A recurring trick in optimization is the characterization of Lagrange dual problem in terms of the much simpler Fenchel duality. This trick is used in dual methods for Machine Learning and Signal Processing, ADMM, Augmented Lagrangian, etc.
Consider a convex program on a polyhedron
Suppose also that the polyhedron is non-empty (and Slater’s condition is satisfied), so the dual gap is zero (in practice it is often the case that we can be sure that it is true). We can concentrate on the Lagrange dual problem
Denote the Fenchel conjugate of w.r.t. some set (we will omit the subscript when is the whole space). The key observation is as follows:
If we can calculate fast (it may be even given in a closed form) then we can solve instead the dual problem, which smooth if the initial problem is strongly convex (by the main property of Fenchel conjugate). Thus it sometimes makes sense to “perturb” f(x) by some -strongly convex regulariser so that the new dual will be smooth, and Nesterov’s Accelerated Gradient Descent can be applied. Of course, we also need to control the approximation of by so evidently there is a trade-off. That idea justifies Nesterov’s smoothing technique which applies to well-structured non-smooth problems.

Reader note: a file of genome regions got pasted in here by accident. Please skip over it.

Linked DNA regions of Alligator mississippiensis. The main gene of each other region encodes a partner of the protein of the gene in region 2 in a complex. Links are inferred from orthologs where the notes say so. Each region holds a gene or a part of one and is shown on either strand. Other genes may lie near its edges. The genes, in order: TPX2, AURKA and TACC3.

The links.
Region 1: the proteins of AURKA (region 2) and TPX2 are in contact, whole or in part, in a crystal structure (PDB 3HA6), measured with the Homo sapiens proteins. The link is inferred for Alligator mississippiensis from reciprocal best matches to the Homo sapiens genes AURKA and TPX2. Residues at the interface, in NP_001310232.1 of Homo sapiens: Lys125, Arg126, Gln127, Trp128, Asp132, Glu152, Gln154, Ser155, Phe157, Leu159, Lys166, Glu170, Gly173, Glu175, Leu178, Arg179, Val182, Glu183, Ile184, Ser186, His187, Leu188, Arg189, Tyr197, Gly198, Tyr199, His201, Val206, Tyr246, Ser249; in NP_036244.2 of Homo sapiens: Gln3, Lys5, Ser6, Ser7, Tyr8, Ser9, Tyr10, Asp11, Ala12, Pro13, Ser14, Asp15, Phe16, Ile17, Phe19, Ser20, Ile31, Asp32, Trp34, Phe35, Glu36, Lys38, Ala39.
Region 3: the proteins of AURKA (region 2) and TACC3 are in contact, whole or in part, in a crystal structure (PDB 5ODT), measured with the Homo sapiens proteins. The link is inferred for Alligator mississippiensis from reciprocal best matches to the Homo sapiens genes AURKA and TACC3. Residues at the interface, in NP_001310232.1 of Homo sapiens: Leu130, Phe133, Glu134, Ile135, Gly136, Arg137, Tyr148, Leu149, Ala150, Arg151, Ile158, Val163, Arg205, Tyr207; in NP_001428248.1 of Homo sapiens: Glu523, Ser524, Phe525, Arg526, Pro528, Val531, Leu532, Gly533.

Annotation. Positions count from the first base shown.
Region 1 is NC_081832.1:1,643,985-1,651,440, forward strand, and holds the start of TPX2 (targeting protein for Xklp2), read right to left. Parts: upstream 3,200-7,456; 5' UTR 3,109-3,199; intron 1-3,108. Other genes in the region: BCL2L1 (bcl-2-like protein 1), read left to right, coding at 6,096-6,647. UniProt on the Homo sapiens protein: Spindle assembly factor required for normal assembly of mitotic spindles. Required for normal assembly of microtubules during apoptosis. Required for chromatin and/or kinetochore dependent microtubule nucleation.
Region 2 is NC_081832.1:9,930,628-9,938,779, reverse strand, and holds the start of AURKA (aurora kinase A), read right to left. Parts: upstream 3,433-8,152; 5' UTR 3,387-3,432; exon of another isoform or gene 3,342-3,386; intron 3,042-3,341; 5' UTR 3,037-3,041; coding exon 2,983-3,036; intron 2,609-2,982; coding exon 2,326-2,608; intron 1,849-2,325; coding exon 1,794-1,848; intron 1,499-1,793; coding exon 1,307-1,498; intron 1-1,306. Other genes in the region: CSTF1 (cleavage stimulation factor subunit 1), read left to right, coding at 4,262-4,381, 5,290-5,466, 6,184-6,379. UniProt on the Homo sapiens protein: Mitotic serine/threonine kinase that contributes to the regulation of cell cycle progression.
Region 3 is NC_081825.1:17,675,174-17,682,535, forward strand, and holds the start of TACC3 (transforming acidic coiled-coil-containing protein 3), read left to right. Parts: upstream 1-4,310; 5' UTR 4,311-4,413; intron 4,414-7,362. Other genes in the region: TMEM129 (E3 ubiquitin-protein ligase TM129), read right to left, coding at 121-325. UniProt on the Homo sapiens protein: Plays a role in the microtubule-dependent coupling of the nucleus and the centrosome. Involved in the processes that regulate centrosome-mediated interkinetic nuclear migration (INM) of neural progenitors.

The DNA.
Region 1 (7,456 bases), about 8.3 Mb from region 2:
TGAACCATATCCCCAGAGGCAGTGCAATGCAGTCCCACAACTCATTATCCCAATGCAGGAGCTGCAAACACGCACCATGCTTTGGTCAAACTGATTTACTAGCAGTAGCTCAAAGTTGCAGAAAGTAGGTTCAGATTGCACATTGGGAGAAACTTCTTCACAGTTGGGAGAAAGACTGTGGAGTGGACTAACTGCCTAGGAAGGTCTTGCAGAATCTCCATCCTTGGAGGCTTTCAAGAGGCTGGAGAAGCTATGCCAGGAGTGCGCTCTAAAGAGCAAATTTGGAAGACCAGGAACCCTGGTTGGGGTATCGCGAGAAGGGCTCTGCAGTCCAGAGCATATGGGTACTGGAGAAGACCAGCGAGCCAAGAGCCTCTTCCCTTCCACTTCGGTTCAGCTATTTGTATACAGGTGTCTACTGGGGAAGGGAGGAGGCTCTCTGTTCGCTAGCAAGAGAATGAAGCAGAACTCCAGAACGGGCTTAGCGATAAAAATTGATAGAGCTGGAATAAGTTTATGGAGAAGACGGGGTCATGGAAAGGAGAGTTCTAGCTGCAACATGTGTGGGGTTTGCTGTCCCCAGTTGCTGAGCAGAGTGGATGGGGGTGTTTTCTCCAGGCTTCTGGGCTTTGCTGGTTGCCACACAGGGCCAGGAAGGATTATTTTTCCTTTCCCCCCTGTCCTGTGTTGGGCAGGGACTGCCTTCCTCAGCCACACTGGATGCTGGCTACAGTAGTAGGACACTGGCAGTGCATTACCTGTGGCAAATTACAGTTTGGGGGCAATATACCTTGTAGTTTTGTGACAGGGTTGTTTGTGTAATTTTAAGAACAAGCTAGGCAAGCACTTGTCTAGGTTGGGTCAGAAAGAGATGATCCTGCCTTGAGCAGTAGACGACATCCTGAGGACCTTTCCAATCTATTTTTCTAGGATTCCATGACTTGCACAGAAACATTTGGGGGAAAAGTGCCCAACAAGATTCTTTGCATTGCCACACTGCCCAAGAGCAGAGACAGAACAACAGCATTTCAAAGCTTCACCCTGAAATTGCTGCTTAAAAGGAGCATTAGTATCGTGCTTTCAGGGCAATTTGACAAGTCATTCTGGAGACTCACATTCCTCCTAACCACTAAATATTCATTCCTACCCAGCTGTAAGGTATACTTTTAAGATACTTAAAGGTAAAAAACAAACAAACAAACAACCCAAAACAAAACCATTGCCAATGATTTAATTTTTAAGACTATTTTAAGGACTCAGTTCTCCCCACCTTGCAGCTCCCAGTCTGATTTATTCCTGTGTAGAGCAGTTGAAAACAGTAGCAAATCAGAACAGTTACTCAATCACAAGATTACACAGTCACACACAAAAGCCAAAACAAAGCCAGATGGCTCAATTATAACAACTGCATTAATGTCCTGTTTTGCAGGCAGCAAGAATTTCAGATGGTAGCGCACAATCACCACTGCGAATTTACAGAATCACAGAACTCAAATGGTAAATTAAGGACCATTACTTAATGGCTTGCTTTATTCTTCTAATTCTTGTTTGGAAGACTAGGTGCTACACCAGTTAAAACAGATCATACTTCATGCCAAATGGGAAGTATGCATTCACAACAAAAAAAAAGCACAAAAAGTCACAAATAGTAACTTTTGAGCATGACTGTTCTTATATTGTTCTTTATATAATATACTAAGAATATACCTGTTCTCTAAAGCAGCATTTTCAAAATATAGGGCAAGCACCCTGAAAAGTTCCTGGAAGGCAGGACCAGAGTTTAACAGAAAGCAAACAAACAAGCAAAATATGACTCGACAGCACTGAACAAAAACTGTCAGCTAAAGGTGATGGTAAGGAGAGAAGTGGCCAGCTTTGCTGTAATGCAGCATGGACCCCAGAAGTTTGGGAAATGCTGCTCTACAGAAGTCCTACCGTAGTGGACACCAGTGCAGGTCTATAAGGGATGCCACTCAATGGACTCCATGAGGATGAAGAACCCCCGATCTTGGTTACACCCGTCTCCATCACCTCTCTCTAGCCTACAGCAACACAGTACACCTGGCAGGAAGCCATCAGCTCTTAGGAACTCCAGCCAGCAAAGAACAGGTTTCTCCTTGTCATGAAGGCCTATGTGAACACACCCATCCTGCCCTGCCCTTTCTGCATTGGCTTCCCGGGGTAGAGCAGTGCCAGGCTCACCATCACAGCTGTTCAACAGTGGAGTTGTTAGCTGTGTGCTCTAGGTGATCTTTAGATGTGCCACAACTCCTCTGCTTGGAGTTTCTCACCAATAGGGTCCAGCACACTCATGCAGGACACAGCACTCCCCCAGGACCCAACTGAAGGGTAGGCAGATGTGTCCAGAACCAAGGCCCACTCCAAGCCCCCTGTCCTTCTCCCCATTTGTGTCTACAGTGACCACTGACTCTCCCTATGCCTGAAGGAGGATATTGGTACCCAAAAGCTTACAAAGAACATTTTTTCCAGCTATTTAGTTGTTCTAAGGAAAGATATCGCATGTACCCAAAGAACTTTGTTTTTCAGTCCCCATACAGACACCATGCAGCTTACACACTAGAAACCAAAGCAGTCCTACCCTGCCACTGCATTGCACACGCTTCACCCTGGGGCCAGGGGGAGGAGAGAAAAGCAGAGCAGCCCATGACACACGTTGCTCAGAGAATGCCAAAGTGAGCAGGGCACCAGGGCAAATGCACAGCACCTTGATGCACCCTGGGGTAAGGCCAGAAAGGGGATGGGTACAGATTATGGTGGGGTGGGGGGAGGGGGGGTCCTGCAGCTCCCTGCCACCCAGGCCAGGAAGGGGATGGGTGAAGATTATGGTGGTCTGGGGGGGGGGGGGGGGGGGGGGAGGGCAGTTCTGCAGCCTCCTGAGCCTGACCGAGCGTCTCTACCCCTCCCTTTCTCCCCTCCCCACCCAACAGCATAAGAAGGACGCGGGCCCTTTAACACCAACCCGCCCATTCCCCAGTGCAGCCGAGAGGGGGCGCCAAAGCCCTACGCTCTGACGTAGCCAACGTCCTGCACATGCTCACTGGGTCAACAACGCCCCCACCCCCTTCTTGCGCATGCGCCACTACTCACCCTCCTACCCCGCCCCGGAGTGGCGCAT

Note that the smoothness of the dual depends on It is easy to obtain that, given the pair of norms on and correspondingly, if the primal is -strongly convex), then the dual is -smooth.
We might also consider the case of equality constraints:
in which case the dual is unconstrained
Another trick to change the problem formulation is when one first introduces dummy variables and constraints, and then proceeds as above. As an example, consider Empirical Risk Minimization (ERM). For a dataset the primal problem is
Here the problem is that the first term (the empirical risk) is non-separable. Introducing dummy constraints and Lagrange multipliers we can work out the dual problem:
This is used, for example, in SDCA.